Many international volunteers, students and interns who are interested in coming to serve with the Excellence Center express specific concern about the safety of living in Palestine. International media outlets frequently portray violence in the West Bank, and some people when they hear the name “Palestine” think only of TV images of war and turmoil. Internationals may come to Palestine with the apprehension that they will be living in an active war zone, and other potential volunteers may decide not to come altogether, related to these fears.
However, internationals who come to Palestine find that although the situation in Palestine may at times be tense, they are largely able to live their daily lives without particular safety concerns above and beyond those typical of living in big cities. Checkpoints are commonplace and the military presence in the occupied Palestine is pervasive, but problems affecting visitors to Palestine are rare. Although there may be occasional traffic delays related to checkpoints, visitors to Palestine are usually able to move freely throughout the West Bank cities.
“Most of Hebron and Palestine is very safe” writes Excellence Center Coordinator Marwa Shantir. “There are sometimes problems in the Old City” she explains, “but even then it is not usually dangerous for foreigners.” During times of increased tension visitors may need to be aware of the situation and avoid certain areas or routes due to clashes or road closures, but can rely on locals and public transportation operators being familiar with these problems and adapting accordingly.
Public transportation is safe and affordable, with taxis and buses readily available for transport within Hebron and to surrounding cities.“I always feel very safe and welcomed on public transport,” says Teach English Speak Arabic volunteer Melanie Lipinski from Canada.Taxis and “servees” or group taxis, are very easy to catch in Hebron, with set rates to certain areas of the city. Buses or group taxis are also available for rides to nearby cities including Jerusalem, Bethlehem, and Ramallah. These drivers are often excited to have foreign visitors in Palestine, and are especially welcoming to their international customers.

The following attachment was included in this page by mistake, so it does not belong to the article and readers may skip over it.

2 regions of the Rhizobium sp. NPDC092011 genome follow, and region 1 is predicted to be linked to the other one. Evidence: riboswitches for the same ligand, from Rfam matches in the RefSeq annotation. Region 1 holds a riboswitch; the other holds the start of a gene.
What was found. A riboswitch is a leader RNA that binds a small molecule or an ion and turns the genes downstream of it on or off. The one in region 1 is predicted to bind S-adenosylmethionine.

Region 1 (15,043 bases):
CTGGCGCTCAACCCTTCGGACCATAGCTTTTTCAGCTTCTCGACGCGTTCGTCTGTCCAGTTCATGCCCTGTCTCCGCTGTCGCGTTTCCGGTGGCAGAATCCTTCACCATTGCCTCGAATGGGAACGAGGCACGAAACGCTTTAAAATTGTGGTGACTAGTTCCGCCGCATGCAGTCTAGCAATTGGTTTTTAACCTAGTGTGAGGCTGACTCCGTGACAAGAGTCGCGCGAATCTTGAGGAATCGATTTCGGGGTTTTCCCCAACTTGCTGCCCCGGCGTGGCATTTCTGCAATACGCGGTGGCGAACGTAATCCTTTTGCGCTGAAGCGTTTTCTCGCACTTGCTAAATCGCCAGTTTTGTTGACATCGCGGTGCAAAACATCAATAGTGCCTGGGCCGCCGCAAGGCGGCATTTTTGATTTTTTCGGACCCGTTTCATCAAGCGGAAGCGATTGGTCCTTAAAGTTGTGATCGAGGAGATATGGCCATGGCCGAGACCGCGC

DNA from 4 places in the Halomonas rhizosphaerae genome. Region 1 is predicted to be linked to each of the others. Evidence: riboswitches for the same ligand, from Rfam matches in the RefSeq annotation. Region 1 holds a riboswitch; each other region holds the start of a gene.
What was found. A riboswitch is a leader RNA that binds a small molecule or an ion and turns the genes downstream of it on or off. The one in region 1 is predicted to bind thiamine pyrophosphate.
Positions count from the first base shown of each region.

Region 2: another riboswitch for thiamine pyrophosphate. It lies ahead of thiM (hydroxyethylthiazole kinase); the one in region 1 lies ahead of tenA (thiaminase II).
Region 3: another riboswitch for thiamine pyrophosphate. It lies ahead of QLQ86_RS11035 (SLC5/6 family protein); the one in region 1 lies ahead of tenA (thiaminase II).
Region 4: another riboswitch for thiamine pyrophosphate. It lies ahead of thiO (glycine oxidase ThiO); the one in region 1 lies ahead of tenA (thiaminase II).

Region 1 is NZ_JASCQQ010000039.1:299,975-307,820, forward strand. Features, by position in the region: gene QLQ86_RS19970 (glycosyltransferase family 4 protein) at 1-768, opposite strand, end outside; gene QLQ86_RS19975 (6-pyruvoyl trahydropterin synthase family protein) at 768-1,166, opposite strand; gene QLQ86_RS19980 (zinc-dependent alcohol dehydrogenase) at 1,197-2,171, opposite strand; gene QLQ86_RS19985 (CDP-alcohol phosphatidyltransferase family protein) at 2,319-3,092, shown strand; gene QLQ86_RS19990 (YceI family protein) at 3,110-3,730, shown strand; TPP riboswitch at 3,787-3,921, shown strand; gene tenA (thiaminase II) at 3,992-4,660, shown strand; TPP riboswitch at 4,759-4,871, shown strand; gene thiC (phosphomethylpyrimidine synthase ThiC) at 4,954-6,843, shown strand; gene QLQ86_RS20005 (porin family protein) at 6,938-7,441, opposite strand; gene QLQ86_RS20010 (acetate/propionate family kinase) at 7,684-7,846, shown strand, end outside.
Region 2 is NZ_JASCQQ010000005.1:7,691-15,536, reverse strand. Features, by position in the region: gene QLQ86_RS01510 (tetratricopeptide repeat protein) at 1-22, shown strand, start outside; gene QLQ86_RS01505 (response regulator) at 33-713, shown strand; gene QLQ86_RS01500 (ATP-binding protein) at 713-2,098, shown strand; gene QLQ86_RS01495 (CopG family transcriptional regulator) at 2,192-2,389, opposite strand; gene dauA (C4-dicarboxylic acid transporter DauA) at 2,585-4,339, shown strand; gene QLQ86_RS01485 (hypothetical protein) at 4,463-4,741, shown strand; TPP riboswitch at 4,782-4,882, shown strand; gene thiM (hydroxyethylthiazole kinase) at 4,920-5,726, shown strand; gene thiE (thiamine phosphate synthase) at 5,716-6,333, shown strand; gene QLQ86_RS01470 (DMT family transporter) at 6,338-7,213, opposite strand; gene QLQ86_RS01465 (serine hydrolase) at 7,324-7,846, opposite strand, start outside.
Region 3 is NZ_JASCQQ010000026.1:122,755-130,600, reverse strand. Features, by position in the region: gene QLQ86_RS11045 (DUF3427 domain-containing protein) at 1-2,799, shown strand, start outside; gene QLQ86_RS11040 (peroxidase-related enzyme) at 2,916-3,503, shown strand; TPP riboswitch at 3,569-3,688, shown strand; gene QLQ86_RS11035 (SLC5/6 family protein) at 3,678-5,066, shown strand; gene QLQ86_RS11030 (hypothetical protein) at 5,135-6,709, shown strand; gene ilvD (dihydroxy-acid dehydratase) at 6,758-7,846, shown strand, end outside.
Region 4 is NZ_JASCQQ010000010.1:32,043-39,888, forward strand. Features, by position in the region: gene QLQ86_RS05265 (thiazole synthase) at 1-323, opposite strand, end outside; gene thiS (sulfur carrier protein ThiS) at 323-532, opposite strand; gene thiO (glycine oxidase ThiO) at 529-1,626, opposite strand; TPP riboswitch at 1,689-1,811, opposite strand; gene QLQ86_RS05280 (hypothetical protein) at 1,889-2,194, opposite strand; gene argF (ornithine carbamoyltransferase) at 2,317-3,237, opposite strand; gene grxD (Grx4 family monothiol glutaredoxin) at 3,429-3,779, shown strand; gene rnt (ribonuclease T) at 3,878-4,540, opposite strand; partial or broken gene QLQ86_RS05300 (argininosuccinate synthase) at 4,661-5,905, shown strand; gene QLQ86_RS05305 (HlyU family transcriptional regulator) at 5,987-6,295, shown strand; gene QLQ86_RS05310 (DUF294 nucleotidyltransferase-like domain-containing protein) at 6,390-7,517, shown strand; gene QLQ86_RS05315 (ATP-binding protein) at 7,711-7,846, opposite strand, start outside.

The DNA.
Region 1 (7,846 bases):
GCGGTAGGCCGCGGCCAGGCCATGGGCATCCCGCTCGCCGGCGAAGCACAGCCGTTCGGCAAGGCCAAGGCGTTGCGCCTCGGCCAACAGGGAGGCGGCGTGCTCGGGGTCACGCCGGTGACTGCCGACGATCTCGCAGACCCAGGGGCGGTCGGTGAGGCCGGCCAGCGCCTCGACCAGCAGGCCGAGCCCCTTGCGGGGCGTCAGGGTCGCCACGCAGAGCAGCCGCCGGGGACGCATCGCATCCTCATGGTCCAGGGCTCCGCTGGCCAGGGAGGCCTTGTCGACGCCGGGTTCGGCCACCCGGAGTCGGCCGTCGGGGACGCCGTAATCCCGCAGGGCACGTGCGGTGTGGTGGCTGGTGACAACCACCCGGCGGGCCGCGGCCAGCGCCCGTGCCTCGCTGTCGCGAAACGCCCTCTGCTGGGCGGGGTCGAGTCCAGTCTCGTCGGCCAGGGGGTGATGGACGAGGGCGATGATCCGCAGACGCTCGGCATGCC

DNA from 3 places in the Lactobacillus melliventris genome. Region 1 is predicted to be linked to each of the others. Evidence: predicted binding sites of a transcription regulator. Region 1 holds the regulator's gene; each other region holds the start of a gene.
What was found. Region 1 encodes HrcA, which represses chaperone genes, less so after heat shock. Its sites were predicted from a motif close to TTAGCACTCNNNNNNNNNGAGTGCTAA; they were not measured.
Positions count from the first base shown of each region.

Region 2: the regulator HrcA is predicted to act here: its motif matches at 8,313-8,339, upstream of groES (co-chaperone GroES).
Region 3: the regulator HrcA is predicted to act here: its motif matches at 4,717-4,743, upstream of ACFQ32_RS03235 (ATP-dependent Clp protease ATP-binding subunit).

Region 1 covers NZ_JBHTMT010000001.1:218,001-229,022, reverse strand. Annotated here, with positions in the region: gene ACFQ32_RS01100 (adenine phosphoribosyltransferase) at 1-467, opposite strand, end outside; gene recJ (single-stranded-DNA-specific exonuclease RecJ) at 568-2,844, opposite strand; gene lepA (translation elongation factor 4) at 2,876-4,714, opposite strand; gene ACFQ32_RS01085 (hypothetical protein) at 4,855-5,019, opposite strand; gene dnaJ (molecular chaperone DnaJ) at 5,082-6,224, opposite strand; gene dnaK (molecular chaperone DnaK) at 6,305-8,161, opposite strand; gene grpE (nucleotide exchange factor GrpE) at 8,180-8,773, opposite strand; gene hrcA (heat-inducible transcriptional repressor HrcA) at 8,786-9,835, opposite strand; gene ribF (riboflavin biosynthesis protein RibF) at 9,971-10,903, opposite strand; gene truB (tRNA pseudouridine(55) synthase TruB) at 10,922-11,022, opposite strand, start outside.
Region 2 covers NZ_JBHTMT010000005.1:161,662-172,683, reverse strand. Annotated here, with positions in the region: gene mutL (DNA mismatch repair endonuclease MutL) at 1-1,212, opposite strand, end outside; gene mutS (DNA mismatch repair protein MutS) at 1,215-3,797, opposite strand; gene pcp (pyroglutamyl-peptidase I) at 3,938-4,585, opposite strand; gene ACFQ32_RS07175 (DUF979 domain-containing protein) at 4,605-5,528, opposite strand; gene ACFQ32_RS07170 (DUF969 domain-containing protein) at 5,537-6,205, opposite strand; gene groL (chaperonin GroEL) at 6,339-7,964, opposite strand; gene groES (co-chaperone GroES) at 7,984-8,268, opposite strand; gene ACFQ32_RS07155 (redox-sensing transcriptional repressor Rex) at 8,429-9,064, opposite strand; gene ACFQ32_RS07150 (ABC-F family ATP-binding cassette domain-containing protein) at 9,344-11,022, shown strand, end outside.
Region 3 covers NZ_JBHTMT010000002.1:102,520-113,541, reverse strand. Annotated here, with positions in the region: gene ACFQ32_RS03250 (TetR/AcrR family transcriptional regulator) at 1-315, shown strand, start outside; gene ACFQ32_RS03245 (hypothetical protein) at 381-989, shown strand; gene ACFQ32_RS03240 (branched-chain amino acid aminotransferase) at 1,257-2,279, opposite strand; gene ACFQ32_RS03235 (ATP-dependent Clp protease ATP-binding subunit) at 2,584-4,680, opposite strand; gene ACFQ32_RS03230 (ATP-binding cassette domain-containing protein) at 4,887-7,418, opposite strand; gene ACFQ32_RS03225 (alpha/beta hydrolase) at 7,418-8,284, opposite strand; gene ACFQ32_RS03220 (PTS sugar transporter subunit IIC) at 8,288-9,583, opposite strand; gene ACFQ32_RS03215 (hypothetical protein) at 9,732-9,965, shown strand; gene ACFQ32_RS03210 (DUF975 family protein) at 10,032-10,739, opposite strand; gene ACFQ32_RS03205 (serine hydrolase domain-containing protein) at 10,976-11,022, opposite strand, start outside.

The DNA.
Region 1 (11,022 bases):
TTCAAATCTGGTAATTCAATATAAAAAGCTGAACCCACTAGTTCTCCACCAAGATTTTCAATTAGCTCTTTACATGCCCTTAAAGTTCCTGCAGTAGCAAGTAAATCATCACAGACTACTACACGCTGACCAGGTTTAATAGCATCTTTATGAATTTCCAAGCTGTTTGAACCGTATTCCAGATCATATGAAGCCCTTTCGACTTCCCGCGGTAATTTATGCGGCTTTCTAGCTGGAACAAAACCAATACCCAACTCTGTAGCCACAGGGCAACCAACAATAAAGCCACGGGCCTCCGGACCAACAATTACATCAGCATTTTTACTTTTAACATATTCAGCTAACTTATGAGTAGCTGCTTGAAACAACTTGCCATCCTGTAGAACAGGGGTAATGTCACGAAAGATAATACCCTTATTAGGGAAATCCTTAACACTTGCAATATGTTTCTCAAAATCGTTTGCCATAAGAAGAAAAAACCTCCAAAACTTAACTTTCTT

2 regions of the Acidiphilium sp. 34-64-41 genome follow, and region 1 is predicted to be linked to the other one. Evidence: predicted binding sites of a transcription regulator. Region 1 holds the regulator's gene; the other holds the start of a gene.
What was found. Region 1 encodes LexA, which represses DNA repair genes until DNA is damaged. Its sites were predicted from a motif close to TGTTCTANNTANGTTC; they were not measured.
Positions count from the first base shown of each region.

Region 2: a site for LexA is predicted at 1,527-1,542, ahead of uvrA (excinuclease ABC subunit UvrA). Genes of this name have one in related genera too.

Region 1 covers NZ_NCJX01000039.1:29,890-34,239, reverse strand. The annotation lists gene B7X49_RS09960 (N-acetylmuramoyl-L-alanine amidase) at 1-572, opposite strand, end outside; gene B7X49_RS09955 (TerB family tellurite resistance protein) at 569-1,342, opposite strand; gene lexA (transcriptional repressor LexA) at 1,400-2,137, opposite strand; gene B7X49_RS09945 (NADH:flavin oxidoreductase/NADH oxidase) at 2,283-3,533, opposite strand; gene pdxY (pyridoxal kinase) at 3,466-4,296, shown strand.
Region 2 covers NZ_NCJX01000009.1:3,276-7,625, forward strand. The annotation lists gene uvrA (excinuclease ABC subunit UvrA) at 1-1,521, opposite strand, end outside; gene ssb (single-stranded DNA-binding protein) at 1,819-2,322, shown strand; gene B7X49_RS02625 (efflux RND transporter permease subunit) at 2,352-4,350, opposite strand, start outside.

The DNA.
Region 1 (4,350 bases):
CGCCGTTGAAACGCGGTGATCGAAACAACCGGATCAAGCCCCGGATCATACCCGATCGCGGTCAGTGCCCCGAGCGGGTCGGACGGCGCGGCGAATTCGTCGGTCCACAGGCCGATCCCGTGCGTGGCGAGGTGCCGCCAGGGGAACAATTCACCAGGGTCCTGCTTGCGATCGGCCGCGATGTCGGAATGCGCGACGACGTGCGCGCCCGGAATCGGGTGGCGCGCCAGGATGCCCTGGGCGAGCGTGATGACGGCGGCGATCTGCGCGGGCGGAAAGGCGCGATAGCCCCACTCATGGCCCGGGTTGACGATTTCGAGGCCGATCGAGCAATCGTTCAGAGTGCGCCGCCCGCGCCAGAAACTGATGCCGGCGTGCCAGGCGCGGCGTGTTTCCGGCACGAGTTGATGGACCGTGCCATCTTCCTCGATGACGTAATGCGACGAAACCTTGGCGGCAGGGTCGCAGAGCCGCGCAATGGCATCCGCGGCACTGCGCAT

This warmth and eagerness to please international guests is characteristic of staff and students at the Excellence Center as well as Palestinian people. International visitors often express amazement at how they are instantly welcomed, and invited into homes to share meals and friendship.
Noor Siaj is an Excellence Center Palestinian student whose family has welcomed international visitors into their home in the past. He states that he loves spending time with the international volunteers, interns, students or visitors, and is especially grateful for the opportunity to practice his English. Most Palestinians enjoy sharing about their own culture with visitors, and are genuinely interested to learn about their foreign guests as well.
“We love to learn about international cultures, and share our own culture in return,” says local Excellence Center teacher Yousef Sabarna. This attitude is common among Palestinians, who freely offer help with any issues or questions volunteers might have related to living in the different culture.